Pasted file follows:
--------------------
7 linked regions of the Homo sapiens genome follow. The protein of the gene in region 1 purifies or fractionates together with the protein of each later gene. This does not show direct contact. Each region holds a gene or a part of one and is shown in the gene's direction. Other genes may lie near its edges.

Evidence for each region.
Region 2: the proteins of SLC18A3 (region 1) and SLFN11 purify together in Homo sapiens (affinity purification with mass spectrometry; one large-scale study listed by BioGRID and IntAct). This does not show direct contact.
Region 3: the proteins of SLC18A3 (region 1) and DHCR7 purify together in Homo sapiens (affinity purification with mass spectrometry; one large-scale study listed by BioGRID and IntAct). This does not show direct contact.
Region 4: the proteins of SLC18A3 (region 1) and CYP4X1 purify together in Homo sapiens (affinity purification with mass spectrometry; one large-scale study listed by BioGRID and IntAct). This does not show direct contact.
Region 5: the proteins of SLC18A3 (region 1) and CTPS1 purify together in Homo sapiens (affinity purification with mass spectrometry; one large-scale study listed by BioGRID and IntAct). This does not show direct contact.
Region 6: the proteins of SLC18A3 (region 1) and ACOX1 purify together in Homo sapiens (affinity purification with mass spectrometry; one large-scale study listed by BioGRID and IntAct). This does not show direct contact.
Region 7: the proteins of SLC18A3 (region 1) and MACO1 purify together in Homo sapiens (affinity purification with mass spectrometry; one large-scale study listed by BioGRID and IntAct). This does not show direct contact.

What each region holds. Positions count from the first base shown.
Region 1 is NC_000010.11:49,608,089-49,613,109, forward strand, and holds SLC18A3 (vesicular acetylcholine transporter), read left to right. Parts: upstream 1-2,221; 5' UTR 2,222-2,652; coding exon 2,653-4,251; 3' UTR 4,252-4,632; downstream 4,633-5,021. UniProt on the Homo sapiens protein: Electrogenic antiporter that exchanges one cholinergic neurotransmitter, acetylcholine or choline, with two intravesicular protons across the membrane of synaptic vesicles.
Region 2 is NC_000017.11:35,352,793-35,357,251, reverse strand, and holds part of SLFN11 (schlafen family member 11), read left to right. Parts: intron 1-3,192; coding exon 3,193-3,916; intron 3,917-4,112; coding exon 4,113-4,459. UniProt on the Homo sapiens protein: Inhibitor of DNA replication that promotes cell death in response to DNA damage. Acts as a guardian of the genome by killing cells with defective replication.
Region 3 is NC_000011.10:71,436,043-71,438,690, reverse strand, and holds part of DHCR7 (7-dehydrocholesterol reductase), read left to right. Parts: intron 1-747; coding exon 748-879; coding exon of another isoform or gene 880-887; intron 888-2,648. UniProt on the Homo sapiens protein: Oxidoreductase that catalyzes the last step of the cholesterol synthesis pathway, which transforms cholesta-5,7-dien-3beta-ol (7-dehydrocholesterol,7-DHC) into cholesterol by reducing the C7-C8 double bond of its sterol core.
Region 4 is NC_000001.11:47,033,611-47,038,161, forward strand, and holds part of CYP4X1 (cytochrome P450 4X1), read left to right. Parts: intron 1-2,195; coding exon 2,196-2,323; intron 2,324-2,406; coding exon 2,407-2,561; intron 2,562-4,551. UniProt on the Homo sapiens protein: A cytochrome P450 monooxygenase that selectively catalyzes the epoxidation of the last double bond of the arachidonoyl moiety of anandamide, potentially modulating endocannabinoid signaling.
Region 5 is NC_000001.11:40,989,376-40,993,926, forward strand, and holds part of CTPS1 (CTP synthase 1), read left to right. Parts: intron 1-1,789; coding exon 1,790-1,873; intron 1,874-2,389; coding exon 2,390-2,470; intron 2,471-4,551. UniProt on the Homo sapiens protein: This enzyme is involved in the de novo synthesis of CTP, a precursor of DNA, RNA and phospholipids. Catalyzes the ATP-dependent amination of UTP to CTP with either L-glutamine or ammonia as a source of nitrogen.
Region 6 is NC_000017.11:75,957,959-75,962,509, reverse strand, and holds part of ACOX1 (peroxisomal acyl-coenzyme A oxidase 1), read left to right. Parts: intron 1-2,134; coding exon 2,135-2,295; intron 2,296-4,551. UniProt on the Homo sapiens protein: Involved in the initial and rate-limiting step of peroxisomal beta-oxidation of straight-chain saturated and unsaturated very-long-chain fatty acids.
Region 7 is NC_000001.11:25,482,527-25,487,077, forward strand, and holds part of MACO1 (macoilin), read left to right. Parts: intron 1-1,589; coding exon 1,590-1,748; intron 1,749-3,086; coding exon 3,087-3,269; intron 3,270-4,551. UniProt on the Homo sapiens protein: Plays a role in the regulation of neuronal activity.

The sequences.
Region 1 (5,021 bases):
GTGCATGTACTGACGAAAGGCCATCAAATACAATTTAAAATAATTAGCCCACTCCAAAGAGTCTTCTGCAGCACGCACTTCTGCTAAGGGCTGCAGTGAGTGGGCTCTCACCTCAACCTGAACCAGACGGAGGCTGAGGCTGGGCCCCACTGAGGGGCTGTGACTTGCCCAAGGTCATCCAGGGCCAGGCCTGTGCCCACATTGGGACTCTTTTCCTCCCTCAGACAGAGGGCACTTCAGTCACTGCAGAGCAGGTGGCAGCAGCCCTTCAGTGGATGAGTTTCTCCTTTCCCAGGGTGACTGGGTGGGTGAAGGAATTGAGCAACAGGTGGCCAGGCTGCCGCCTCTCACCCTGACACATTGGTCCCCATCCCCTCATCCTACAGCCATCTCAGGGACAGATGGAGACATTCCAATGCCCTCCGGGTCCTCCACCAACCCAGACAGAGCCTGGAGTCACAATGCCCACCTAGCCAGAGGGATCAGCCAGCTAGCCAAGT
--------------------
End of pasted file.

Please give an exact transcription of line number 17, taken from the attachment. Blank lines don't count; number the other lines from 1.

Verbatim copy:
The sequences.